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"Ought to be mandatory reading for those students of Southern history who confine themselves to Civil War gallantry."
--Charlotte Observer

"The definitive treatment of the 1906 Atlanta race riot" "Mixon's trim text provides succinct analysis of the cuases, action, and resolution of the riot that immobilized the 'city too busy to hate' in the fall of 1906."
--Georgia Historical Quarterly

"Tells an important story about the tightening grip of white domination over African American life in Atlanta."
--Journal of American Ethnic History

"Intriguingly suggests that southern urban white elites both provoked white violence against African Americans, and sought to distance themselves from the social mayhem of that violence. Mixon's book amply repays reading for its meticulous documentation of that insight and for its status as the most comprehensive available analysis of the 1906 Atlanta Riot."
--American Historical Review

"Mixon's detailed account of the riot is superb. Interesting narrative and skillful prose make this account of the riot highly useful to historians of urbanization and twentieth-century race relations."
--The North Carolina Historical Review

"With Mixon's gem of a volume, we understand the influence of ideas on mobs and the power of mobs to inspire ideas like the rule of law, which presented one of the best hopes for overcoming racial violence."
--The Journal of Southern History

"Clear and concise, yet wide-ranging in its approach… Mixon connects the Atlanta story with the wider history of urbanization and violence in the New South."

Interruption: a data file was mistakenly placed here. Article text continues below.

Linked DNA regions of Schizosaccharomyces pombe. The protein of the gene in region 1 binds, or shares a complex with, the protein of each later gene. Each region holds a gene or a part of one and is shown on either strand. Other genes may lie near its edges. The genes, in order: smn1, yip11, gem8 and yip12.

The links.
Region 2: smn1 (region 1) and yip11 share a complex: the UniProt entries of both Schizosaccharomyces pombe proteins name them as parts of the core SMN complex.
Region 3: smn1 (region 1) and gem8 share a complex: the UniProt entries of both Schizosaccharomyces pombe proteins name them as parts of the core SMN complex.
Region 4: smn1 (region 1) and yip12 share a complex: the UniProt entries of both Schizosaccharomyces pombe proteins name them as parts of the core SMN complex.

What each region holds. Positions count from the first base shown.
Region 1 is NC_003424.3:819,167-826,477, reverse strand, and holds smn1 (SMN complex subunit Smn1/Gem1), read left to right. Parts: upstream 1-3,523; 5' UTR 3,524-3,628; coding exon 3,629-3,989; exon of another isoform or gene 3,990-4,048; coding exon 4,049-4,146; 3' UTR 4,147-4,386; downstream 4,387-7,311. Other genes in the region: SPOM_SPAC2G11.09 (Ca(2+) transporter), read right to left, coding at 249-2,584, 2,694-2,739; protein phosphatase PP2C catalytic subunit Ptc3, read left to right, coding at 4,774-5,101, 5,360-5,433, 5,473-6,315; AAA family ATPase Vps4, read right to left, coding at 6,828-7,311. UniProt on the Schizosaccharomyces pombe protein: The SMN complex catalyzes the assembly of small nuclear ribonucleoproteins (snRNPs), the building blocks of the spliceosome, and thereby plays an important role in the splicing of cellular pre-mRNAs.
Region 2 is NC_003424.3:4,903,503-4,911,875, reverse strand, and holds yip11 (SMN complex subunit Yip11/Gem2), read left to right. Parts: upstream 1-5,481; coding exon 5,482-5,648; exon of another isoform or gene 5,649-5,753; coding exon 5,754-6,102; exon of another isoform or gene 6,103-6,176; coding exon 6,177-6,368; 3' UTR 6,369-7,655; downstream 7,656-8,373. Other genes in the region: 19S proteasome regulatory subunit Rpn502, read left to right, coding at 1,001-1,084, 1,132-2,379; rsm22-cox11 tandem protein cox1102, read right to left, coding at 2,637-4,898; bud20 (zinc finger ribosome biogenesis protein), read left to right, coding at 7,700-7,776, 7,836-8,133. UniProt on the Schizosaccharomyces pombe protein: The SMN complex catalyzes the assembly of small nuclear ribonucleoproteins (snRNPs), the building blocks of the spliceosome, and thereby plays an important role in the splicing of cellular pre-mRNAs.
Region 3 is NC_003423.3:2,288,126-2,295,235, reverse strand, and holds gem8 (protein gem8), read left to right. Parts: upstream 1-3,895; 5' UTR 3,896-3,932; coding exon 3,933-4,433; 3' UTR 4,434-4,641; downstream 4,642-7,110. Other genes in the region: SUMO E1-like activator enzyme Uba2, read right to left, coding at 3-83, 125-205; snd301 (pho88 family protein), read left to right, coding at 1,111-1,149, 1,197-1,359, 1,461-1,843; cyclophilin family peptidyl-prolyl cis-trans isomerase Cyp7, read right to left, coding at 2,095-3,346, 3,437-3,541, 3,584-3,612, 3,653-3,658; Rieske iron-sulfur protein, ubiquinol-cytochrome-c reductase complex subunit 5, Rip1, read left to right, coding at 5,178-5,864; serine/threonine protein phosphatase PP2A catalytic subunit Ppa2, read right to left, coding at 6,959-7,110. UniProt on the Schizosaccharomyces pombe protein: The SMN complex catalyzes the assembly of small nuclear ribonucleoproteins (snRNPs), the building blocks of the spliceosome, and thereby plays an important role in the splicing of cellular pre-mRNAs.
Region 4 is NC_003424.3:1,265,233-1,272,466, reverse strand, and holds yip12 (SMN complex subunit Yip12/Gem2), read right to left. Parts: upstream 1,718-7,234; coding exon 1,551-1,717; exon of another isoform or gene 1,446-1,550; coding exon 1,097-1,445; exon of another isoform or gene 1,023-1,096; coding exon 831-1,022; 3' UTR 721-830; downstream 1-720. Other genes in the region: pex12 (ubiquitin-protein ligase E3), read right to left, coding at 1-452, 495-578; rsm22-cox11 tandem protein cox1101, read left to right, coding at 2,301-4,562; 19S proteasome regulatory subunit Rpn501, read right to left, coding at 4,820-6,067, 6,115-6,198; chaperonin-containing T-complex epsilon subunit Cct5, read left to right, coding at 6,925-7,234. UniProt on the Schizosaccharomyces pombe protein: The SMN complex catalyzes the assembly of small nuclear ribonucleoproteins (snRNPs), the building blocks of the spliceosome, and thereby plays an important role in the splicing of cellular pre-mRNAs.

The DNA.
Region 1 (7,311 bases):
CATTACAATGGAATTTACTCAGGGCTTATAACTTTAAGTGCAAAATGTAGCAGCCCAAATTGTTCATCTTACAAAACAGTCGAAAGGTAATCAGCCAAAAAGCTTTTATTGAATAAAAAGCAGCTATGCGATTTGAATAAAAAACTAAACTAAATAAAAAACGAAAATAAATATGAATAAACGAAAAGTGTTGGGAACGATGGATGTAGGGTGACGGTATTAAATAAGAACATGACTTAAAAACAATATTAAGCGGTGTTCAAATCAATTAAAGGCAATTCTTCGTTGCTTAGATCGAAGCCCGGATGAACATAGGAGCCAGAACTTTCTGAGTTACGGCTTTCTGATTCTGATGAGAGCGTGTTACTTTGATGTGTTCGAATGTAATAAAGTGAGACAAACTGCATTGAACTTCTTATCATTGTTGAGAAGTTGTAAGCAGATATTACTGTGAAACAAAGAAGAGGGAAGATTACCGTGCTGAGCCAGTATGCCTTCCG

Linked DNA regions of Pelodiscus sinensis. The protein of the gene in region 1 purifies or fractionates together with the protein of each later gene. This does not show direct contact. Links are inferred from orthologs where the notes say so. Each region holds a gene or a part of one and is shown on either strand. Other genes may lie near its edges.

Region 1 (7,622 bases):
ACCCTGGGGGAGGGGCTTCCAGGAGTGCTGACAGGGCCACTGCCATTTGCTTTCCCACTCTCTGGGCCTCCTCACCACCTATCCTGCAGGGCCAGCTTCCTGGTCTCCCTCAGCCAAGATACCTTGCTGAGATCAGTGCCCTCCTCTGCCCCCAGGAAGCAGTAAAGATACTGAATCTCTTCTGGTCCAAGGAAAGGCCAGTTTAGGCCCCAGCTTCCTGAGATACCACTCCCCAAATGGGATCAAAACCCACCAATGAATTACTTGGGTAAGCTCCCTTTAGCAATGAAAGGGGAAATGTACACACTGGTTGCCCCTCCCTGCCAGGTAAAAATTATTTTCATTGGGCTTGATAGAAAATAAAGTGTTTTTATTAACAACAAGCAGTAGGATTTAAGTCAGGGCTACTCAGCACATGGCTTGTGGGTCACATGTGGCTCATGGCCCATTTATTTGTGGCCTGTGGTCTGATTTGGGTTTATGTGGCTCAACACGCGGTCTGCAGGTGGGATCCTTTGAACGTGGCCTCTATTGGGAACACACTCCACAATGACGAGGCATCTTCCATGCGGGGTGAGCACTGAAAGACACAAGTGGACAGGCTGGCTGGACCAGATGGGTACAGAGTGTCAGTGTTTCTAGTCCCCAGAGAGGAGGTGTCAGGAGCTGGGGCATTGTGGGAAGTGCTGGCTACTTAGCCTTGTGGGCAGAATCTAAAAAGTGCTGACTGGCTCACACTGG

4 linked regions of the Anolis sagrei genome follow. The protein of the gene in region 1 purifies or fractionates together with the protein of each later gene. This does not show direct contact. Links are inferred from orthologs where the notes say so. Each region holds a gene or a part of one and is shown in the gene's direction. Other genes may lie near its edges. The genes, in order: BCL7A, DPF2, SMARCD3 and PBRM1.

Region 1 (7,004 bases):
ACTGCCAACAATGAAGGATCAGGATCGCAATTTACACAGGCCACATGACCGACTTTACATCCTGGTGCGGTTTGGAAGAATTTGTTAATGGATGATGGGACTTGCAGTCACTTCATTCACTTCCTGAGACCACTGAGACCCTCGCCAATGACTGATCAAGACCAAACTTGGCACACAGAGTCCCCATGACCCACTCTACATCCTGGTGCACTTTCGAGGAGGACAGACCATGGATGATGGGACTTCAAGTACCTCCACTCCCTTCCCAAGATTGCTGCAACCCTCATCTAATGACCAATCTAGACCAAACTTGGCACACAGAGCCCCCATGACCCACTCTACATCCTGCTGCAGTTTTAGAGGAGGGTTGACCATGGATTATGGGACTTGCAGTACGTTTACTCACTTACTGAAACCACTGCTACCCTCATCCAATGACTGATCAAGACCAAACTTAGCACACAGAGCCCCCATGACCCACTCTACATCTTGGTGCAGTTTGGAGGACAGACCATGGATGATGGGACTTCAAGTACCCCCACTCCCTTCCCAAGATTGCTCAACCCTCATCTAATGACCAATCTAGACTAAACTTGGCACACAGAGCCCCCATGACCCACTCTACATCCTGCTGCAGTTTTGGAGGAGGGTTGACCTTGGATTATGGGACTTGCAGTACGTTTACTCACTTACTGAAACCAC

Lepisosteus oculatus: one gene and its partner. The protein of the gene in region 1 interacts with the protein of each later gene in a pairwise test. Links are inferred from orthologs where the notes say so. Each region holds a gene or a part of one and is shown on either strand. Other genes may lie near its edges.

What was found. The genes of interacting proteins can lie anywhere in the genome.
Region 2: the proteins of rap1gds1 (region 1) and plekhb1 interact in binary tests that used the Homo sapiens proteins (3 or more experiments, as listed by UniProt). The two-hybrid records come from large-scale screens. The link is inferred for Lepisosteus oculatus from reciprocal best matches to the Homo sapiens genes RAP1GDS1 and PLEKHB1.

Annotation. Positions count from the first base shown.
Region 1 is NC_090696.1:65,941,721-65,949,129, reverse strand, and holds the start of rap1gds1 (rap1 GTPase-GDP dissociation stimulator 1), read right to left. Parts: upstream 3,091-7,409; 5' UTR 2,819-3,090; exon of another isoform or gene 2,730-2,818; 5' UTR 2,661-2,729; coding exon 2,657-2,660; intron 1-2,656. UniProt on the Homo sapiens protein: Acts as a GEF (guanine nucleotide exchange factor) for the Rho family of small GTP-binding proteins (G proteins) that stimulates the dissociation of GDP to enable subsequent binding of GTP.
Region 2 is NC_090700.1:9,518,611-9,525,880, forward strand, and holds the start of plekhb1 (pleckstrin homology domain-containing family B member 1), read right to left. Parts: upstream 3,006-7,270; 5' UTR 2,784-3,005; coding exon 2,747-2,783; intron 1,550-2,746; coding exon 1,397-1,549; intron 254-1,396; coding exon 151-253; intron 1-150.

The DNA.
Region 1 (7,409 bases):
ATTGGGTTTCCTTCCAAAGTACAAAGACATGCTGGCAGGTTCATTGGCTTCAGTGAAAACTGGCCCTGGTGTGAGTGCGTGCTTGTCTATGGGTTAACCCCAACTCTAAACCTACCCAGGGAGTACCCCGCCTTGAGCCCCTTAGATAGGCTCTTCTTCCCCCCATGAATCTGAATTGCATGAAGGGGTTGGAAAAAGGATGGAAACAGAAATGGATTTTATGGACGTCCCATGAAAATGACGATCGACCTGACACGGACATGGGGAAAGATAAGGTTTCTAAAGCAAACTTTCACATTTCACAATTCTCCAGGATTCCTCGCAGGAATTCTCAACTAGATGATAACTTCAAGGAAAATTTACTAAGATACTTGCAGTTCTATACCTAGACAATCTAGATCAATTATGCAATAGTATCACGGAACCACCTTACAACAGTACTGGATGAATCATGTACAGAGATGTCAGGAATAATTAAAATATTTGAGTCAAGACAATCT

--Journal of American History

:An excellent account of the sequnce of events that led to the Atalnta riot of 1906 . . . A highly competent scholarly work, which shows how the history of riots and violence should be written."
--The Journal of Social History

…clearly demonstrates the methods of the white elite in achieving a racial dominance in Atlanta that made it a "prototype metropolis of twentieth-century America."

Comparing the Atlanta riot with those in cities such as Wilmington, Mixon provides national context for racial violence.
--The Historian

…The Atlanta Riot reveals a southern "progressive" city strained by race, economics, urbanization, industrialization, and a bitter struggle for political control at the beginning of the 20th century. …outstanding, detailed, and thoughtful historical analysis of the early 20th century American race relations, urbanization, industrialization, and southern history.
--The Journal of African American History

…reveals a southern "progressive" city strained by race, economics, urbanization, industrialization, and a bitter struggle for political control at the beginning of the 20th century.
--The Journal of African American History

…reveals a southern "progressive" city strained by race, economics, urbanization, industrialization, and a bitter struggle for political control at the beginning of the 20th Century.
--The Journal of African American History